“The tense epidemiological situation forces us to extend the period of non-working days by another week,” Tomsk governor Sergei Zhvachkin said in a statement. “One non-working week is not enough to stop the chain of infection.”

Russia’s daily COVID-19 death toll rose to a record 1,189 on Wednesday as the government coronavirus task force also reported 40,443 new infections in the last 24 hours.

Moscow authorities, meanwhile, said businesses there would reopen on Monday.

“The spread of the disease has stabilized in terms of its detection and its severe forms requiring hospitalization,” RIA news agency quoted the capital’s mayor, Sergei Sobyanin, as saying.

Other measures, including a requirement that companies have at least 30% of their staff work from home, would remain in place, Sobyanin said.

The health consumer watchdog in Moscow said it had recorded violations of COVID-19 regulations at more than a quarter of the businesses it inspected last week.

The Moscow region, which includes the small cities and towns surrounding the city, also said it would not prolong the shutdown.

The Novgorod region announced on Monday it was extending its shutdown by a week.

(Reporting by Gabrielle Tétrault-Farber and Gleb Stolyarov; editing by John Stonestreet)

Putin approves week-long Russian workplace shutdown as COVID-19 surges

By Alexander Marrow and Darya Korsunskaya

MOSCOW (Reuters) -Russian President Vladimir Putin on Wednesday approved a government proposal for a week-long workplace shutdown at the start of November to combat a sharp rise in COVID-19 cases and deaths.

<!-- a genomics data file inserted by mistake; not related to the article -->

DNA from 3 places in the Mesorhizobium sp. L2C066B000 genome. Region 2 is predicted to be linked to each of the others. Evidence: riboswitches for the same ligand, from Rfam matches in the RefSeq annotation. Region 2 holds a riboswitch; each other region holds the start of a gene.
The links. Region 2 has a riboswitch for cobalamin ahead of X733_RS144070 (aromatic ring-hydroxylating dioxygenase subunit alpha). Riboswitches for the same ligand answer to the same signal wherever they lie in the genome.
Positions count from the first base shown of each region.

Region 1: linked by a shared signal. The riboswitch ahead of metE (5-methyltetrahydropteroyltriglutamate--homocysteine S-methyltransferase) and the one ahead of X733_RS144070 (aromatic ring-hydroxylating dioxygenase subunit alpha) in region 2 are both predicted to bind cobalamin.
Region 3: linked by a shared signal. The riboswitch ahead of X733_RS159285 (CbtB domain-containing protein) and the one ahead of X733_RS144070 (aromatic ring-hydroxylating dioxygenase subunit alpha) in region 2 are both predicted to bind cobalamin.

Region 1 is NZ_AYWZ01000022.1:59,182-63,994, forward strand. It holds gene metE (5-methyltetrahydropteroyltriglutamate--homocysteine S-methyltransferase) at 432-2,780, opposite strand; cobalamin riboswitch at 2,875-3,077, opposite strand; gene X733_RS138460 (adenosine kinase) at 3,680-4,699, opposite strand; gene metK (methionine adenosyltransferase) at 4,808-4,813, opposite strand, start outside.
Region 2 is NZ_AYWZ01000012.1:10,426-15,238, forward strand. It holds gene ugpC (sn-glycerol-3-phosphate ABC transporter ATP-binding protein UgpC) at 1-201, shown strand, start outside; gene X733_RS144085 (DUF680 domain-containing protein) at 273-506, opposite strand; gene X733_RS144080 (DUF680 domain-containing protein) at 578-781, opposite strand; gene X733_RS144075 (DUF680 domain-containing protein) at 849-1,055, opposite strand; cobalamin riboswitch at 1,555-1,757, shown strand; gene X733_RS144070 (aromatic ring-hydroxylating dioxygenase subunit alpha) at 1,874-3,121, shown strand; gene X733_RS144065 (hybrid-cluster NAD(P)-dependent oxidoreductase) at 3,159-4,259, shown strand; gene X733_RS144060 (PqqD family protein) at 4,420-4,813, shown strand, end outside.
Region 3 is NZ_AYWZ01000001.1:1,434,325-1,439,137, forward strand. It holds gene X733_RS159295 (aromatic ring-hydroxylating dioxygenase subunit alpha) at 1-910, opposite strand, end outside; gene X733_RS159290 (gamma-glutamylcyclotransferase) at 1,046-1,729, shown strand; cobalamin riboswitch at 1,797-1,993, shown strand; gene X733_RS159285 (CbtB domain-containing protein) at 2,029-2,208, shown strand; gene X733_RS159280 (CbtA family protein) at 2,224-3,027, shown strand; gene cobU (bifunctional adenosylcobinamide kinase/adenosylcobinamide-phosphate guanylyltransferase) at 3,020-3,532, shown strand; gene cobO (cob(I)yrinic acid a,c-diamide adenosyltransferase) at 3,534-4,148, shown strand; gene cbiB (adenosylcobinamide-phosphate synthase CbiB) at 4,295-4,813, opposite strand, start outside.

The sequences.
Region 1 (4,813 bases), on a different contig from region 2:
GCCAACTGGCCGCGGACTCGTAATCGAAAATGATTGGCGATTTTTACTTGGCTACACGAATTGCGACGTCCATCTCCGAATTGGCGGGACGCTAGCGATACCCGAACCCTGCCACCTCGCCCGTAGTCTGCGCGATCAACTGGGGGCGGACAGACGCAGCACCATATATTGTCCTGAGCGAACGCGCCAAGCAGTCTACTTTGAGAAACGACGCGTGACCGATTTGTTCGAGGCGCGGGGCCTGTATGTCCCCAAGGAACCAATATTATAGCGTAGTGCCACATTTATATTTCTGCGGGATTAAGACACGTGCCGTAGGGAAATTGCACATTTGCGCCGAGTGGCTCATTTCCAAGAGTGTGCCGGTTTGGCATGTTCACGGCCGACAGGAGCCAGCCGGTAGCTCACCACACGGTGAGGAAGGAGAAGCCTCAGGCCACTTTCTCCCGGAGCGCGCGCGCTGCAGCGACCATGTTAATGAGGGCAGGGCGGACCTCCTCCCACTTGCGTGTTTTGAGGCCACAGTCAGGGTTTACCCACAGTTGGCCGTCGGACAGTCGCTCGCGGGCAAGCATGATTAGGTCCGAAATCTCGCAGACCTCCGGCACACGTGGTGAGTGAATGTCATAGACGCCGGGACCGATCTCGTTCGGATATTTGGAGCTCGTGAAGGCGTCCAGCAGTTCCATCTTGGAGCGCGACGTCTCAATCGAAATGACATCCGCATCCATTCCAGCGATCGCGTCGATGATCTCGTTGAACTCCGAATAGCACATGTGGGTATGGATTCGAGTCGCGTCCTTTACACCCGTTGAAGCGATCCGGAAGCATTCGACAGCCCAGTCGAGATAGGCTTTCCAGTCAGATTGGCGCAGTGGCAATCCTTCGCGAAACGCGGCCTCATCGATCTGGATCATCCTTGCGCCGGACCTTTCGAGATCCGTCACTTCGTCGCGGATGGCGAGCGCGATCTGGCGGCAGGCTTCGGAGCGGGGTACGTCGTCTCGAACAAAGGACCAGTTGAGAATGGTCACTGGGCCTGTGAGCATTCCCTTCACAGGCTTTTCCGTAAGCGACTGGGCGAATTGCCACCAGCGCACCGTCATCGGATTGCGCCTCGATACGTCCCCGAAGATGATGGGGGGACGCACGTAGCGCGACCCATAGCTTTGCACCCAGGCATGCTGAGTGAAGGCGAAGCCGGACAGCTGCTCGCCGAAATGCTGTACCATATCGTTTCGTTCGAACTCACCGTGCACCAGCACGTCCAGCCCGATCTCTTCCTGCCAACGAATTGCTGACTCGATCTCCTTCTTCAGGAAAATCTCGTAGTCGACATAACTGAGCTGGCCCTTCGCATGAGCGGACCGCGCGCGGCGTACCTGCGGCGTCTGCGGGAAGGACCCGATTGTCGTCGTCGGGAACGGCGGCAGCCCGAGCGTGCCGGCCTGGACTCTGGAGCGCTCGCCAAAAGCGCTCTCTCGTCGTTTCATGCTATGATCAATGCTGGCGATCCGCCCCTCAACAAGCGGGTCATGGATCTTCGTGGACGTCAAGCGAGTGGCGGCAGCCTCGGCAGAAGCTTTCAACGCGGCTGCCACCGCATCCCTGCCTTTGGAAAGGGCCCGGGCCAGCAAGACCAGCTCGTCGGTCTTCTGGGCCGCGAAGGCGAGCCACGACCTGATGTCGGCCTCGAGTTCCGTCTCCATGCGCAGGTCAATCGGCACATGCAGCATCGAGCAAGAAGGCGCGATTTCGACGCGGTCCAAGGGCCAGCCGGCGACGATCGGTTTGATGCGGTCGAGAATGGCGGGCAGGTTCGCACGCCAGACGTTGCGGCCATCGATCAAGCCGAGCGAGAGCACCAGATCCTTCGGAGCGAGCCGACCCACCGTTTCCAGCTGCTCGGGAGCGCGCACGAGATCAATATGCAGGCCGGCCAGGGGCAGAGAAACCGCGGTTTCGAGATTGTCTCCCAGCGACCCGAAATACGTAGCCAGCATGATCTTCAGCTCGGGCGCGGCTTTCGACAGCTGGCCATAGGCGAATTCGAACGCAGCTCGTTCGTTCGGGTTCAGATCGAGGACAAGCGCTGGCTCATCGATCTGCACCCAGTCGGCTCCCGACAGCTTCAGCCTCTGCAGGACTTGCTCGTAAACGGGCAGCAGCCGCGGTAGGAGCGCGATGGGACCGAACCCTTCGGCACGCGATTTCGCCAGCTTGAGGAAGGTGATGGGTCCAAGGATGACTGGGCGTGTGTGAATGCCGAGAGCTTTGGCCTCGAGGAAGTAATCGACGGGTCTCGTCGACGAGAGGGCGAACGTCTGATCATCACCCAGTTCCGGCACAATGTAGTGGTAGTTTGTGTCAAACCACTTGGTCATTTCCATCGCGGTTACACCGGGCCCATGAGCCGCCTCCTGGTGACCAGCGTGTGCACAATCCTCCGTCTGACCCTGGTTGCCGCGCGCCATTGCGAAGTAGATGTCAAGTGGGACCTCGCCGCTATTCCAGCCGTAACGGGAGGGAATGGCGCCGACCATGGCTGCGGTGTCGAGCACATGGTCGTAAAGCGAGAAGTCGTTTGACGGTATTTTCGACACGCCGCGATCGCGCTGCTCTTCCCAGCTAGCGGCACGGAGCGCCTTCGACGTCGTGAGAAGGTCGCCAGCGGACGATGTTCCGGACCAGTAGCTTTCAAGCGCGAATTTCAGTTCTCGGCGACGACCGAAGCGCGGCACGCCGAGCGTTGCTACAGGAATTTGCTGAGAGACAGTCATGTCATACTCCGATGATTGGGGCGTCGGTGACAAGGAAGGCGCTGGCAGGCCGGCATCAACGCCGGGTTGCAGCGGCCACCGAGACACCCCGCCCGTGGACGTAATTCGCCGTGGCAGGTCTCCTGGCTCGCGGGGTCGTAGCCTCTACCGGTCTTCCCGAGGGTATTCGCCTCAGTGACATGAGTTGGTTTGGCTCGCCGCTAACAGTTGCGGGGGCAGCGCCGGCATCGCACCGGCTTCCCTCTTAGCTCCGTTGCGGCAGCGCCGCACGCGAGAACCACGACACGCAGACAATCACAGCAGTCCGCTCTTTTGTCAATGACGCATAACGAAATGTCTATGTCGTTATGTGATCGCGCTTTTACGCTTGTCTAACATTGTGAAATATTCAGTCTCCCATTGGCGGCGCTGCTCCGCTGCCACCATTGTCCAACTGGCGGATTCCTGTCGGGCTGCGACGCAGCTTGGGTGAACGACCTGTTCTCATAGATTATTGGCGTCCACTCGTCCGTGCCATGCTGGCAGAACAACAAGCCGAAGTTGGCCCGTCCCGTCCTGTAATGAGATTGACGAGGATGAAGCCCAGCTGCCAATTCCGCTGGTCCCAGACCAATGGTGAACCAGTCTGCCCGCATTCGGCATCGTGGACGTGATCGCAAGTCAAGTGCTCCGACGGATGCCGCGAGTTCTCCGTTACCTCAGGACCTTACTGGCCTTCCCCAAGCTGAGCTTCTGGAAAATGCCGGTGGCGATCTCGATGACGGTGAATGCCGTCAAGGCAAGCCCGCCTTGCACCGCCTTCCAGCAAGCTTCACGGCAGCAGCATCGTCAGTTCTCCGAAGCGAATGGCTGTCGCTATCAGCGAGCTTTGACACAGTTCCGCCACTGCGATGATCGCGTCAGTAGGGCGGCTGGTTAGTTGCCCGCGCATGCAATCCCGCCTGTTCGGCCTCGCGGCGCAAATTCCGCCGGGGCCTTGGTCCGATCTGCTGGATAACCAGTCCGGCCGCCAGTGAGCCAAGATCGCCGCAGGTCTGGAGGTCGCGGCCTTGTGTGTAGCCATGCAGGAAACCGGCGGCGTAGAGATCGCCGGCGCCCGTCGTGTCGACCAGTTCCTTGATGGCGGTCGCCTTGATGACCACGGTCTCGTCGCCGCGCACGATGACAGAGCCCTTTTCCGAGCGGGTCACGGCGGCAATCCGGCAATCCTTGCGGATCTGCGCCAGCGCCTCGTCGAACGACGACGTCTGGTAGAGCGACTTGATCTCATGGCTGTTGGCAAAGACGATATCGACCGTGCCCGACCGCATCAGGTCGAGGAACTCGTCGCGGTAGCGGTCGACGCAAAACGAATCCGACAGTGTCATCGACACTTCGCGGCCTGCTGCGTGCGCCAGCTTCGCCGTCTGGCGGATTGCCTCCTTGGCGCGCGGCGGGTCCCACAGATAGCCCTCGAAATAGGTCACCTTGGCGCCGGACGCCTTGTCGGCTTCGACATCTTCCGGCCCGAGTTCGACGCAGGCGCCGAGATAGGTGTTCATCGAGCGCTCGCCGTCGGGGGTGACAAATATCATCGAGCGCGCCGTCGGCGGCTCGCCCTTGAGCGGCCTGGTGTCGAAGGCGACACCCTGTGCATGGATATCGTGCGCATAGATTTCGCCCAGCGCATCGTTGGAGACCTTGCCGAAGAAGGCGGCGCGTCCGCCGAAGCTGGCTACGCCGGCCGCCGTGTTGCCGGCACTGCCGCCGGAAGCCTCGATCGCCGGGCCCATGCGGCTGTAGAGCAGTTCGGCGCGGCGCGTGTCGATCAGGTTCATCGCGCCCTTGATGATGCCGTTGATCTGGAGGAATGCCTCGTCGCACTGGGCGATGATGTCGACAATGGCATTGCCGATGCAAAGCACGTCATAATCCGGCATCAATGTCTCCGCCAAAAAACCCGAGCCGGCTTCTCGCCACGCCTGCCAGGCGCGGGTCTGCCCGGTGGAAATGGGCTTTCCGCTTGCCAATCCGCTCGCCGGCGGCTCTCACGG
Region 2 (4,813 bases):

Coronavirus-related deaths across Russia in the past 24 hours hit yet another daily record at 1,028, with 34,073 new infections.

Speaking at a televised meeting with government officials, Putin said the “non-working days” from Oct. 30 to Nov. 7, during which people would continue to receive salaries, could begin earlier or be extended for certain regions.

“The epidemiological situation is developing differently in each region,” Putin said. “In light of this, the heads of regions are given the right to impose additional measures.”

Authorities have stepped up the urgency of their efforts to slow the pandemic as they confront widespread public reluctance to get injected with the Russian-made Sputnik V vaccine. Moscow’s mayor announced four months of stay-home restrictions for unvaccinated over-60s on Tuesday.

The mayor’s office was seeking to force shopping centers to connect their security cameras to a centralized facial recognition system that would allow authorities to enforce protective mask-wearing in public, the Kommersant daily reported.

Half of Moscow’s 600 shopping centers have not connected to the system, Kommersant cited Bulat Shakirov, president of the Union of Shopping Centers, as saying.

“But now, due to growing infections, authorities have decided to tighten control,” he said, adding that shopping centers that failed to comply could be ordered to close.

Health Minister Mikhail Murashko said the healthcare system was operating under great strain. Around 650,000 medical professionals across Russia were involved in treating patients suffering from COVID-19, Interfax news agency cited Murashko as saying on Wednesday.

Russia began a revaccination campaign in July, one of the first countries to do so, but Putin has yet to receive a booster shot, the Kremlin said on Wednesday.

“The president has not been revaccinated yet,” Kremlin spokesperson Dmitry Peskov said. “He will do this when doctors and specialists tell him to.”

(Reporting by Vladimir Soldatkin, Gabrielle Tétrault-Farber, Alexander Marrow, Darya Korsunskaya, Gleb Stolyarov, Dmitry Antonov and Maria Kiselyova; writing by Mark Trevelyan; editing by Timothy Heritage)